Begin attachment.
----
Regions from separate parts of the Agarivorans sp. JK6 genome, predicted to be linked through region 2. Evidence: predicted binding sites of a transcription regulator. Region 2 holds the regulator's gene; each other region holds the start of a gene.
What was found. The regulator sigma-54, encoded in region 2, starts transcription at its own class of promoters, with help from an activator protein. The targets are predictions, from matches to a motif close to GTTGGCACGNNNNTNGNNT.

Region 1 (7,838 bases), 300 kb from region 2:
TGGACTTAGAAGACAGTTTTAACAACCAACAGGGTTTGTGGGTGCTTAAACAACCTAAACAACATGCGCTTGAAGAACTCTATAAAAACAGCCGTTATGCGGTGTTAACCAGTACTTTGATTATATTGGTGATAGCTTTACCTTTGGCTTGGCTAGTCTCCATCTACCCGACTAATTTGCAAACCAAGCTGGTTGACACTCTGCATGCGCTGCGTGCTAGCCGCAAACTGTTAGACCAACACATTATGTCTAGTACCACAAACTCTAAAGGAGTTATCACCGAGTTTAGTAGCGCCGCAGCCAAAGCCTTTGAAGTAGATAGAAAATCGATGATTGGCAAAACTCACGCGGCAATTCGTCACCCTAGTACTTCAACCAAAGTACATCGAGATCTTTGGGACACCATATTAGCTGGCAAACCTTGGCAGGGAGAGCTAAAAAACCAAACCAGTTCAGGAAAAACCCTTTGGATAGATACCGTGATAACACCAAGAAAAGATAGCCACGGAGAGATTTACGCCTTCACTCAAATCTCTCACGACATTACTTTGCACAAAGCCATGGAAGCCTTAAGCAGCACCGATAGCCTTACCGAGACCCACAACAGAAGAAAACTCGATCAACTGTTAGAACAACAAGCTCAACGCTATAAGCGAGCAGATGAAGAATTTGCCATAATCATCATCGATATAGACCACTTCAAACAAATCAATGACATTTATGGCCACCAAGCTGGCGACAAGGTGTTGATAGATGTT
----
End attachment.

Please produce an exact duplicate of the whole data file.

Regions from separate parts of the Agarivorans sp. JK6 genome, predicted to be linked through region 2. Evidence: predicted binding sites of a transcription regulator. Region 2 holds the regulator's gene; each other region holds the start of a gene.
What was found. The regulator sigma-54, encoded in region 2, starts transcription at its own class of promoters, with help from an activator protein. The targets are predictions, from matches to a motif close to GTTGGCACGNNNNTNGNNT.

Region 1 (7,838 bases), 300 kb from region 2:
TGGACTTAGAAGACAGTTTTAACAACCAACAGGGTTTGTGGGTGCTTAAACAACCTAAACAACATGCGCTTGAAGAACTCTATAAAAACAGCCGTTATGCGGTGTTAACCAGTACTTTGATTATATTGGTGATAGCTTTACCTTTGGCTTGGCTAGTCTCCATCTACCCGACTAATTTGCAAACCAAGCTGGTTGACACTCTGCATGCGCTGCGTGCTAGCCGCAAACTGTTAGACCAACACATTATGTCTAGTACCACAAACTCTAAAGGAGTTATCACCGAGTTTAGTAGCGCCGCAGCCAAAGCCTTTGAAGTAGATAGAAAATCGATGATTGGCAAAACTCACGCGGCAATTCGTCACCCTAGTACTTCAACCAAAGTACATCGAGATCTTTGGGACACCATATTAGCTGGCAAACCTTGGCAGGGAGAGCTAAAAAACCAAACCAGTTCAGGAAAAACCCTTTGGATAGATACCGTGATAACACCAAGAAAAGATAGCCACGGAGAGATTTACGCCTTCACTCAAATCTCTCACGACATTACTTTGCACAAAGCCATGGAAGCCTTAAGCAGCACCGATAGCCTTACCGAGACCCACAACAGAAGAAAACTCGATCAACTGTTAGAACAACAAGCTCAACGCTATAAGCGAGCAGATGAAGAATTTGCCATAATCATCATCGATATAGACCACTTCAAACAAATCAATGACATTTATGGCCACCAAGCTGGCGACAAGGTGTTGATAGATGTT